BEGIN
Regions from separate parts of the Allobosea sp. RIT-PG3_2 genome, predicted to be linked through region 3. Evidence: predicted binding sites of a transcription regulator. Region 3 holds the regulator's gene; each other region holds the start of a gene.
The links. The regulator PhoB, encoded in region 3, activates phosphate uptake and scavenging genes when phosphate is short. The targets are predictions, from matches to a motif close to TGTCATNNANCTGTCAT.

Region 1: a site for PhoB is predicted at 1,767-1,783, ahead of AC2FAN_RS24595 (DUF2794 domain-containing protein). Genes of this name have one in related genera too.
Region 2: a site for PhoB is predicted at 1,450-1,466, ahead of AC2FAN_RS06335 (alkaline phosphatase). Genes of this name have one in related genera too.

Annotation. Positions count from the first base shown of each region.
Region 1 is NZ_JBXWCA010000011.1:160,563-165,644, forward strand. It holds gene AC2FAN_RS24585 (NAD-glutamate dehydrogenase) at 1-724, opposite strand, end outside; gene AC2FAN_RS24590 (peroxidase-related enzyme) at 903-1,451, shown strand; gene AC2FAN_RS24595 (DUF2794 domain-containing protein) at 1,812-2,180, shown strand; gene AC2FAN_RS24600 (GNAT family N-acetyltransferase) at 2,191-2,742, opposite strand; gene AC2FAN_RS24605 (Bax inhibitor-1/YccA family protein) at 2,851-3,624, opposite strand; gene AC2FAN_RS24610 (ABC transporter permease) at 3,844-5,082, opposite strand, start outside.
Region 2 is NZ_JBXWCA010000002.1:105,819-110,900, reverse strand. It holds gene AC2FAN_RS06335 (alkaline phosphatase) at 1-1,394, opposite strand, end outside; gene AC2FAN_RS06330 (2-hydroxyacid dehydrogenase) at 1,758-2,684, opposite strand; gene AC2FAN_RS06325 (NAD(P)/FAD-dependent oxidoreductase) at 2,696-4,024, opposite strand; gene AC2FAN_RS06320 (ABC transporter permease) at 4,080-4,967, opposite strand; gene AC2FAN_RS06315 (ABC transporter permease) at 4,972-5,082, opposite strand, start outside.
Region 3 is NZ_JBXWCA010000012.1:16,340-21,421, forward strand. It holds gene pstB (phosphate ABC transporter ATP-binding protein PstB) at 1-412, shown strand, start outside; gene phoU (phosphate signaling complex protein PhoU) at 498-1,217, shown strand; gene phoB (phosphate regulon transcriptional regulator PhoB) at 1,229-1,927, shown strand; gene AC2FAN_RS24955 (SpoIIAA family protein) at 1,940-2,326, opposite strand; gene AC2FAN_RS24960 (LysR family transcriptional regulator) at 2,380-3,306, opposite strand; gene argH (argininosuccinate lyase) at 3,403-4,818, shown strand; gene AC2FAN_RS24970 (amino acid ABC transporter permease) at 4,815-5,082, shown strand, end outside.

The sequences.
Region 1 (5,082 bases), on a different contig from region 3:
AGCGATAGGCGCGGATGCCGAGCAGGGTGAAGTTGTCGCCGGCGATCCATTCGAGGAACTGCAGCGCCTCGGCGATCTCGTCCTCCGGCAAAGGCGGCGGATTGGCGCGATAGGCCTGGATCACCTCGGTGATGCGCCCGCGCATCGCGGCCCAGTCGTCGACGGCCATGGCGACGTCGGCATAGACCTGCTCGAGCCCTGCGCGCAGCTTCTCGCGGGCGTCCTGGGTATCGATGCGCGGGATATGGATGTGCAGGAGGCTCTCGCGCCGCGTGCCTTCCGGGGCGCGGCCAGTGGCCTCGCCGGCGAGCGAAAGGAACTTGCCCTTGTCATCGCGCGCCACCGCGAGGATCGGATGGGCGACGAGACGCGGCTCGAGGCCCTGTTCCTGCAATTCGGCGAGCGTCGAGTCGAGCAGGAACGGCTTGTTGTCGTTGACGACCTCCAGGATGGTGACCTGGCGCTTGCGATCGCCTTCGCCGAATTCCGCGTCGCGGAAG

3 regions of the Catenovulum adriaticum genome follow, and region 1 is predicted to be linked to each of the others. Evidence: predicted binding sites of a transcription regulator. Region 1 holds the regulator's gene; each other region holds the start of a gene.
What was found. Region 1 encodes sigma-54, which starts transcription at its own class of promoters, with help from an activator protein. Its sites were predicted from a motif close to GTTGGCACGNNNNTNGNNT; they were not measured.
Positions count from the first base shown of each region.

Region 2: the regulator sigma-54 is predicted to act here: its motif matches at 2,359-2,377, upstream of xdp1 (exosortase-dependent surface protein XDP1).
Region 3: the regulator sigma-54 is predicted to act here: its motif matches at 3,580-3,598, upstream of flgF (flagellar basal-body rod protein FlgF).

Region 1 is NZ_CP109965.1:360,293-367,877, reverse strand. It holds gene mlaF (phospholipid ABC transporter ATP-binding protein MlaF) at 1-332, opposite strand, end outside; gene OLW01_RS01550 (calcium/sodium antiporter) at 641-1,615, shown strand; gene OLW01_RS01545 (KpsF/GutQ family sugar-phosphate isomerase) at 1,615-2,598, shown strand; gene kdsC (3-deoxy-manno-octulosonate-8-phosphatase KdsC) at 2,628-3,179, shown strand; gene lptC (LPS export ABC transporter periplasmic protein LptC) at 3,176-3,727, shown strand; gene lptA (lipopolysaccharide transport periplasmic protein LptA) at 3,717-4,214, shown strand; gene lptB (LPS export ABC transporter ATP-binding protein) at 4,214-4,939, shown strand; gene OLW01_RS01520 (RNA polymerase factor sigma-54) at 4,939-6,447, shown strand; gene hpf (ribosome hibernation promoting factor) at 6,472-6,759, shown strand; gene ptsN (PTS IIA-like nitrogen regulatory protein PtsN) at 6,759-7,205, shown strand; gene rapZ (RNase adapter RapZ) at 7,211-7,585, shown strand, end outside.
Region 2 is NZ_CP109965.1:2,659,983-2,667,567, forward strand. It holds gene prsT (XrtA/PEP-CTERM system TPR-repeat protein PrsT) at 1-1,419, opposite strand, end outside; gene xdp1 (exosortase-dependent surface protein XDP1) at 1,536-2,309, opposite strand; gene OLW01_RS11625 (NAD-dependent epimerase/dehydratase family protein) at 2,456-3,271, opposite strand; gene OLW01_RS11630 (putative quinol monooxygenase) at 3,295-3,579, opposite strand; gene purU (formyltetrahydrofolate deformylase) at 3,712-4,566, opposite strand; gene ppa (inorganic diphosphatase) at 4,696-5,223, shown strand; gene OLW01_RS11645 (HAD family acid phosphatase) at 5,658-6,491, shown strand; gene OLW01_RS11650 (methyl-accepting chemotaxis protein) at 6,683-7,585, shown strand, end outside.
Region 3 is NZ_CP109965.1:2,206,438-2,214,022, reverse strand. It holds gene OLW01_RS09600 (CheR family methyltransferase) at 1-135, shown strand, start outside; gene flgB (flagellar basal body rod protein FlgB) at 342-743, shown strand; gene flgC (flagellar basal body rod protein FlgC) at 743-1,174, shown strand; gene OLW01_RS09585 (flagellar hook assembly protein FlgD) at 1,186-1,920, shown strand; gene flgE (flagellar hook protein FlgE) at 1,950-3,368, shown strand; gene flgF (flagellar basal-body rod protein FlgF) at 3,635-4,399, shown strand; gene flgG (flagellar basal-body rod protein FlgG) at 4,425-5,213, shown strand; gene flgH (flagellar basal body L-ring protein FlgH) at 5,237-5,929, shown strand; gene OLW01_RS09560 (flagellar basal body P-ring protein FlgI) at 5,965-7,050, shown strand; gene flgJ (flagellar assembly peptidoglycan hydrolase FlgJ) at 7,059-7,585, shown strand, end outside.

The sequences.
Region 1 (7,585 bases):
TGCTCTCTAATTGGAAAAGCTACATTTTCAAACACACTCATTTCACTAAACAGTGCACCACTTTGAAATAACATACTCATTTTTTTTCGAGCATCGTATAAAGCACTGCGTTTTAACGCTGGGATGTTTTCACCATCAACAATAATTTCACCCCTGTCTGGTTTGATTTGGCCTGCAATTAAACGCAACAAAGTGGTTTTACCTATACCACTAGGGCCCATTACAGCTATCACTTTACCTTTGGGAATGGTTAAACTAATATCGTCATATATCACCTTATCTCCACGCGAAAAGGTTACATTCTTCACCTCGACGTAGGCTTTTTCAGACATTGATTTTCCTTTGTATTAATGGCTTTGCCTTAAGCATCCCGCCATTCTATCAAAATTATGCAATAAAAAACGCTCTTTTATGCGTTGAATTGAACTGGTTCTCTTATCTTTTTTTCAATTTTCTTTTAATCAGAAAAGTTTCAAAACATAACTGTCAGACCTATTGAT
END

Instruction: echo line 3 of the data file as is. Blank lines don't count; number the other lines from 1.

Region 1: a site for PhoB is predicted at 1,767-1,783, ahead of AC2FAN_RS24595 (DUF2794 domain-containing protein). Genes of this name have one in related genera too.